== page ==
David Rush <email@example.com> wrote:
| Matthias Blume <firstname.lastname@example.org> writes:
| > The solution that jrm is proposing (that is: generating a runtime
| > error when > you enter a certain dynamic scope where you might have
| > access to a closed port) is a gross hack.
And a non-functional one, as well! [See below.]
| > If you are willing to rely on runtime errors, why not just wait for
| > the one you will get when you actually try to do something with the
| > closed port?!?
| Or even work on providing a good mechanism to allow user-space code to
| catch and handle errors detected by the runtime system. The RnRS
| semantics for 'an error is signalled' are apalling.
Appalling isn't *halfway* strong-enough a term!! Look very
carefully, boys & girls: There is nothing in R5RS that says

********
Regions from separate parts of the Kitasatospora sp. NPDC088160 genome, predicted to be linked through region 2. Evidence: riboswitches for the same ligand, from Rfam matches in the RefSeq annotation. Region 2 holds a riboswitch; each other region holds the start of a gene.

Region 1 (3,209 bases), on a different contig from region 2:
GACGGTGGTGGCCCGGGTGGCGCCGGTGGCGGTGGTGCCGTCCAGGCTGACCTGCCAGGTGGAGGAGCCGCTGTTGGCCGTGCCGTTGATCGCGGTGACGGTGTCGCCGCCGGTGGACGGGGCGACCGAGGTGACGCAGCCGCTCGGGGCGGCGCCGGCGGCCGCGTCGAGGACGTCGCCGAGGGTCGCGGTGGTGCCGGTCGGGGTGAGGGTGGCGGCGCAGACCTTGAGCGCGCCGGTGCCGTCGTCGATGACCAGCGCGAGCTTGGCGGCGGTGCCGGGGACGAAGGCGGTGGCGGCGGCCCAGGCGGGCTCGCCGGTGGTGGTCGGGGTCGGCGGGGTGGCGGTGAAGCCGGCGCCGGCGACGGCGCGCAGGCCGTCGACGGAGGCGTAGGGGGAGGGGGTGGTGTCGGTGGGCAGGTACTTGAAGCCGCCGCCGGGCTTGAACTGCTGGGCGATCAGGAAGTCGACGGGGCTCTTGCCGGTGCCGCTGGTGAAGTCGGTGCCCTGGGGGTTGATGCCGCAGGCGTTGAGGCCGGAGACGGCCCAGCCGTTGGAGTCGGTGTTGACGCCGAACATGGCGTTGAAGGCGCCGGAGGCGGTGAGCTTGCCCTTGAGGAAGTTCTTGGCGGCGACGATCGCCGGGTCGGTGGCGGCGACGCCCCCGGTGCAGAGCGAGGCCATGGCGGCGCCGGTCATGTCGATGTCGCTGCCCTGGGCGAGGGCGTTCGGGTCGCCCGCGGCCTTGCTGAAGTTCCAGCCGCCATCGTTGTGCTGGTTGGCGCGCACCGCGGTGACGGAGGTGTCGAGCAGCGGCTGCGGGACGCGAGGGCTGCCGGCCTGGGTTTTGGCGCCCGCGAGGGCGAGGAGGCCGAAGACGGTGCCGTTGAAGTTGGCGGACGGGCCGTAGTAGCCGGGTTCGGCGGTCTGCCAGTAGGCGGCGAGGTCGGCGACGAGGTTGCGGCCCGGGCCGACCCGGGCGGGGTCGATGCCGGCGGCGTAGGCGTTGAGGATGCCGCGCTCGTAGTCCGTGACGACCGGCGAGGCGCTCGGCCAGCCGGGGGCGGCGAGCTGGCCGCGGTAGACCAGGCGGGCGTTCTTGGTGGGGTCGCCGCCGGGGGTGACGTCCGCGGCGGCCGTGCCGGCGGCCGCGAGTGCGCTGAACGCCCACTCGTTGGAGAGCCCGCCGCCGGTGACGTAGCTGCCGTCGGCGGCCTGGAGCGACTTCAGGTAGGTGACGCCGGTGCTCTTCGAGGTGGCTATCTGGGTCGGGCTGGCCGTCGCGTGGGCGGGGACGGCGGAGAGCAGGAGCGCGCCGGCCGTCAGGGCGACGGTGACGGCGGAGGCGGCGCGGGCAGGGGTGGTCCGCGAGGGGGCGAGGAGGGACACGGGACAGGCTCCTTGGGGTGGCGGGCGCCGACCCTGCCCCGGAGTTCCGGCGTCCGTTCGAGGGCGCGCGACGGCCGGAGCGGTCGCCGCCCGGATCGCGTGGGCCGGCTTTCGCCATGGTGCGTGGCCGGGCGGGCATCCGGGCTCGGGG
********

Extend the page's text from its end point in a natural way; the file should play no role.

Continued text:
*anything* about requiring the "after" thunk of a dynamic wind
to run when "an error is signalled"!!! No interaction between
"error(s) signalled" and dynamic-wind is described AT ALL!
It is therefore perfectly permissible for an R5RS-compliant
Scheme to run some completely orthogonal exception-handling
system or abort to the top-level REPL or even simply exit --
*WITHOUT* running any "after" thunks on any open dynamic-winds.
[Nor is it required that "signalling an error" invoke any particular
continuation -- or indeed, any user-captured continuation at all --
so you can't sneak the requirement in that way.]
I say: (1) Throw out dynamic-wind; (2) either restore R4RS call/cc
or replace it with simple Scheme-level threads; (3) define a *real*
exception system (including restartable handlers) that includes all
errors that may be "signalled" and interacts reasonably with whatever
was chosen for #2.
Rob Warnock, 30-3-510 <email@example.com>
SGI Network Engineering <http://www.meer.net/~rpw3/>
1600 Amphitheatre Pkwy. Phone: 650-933-1673
Mountain View, CA 94043 PP-ASEL-IA
[Note: firstname.lastname@example.org and email@example.com aren't for humans ]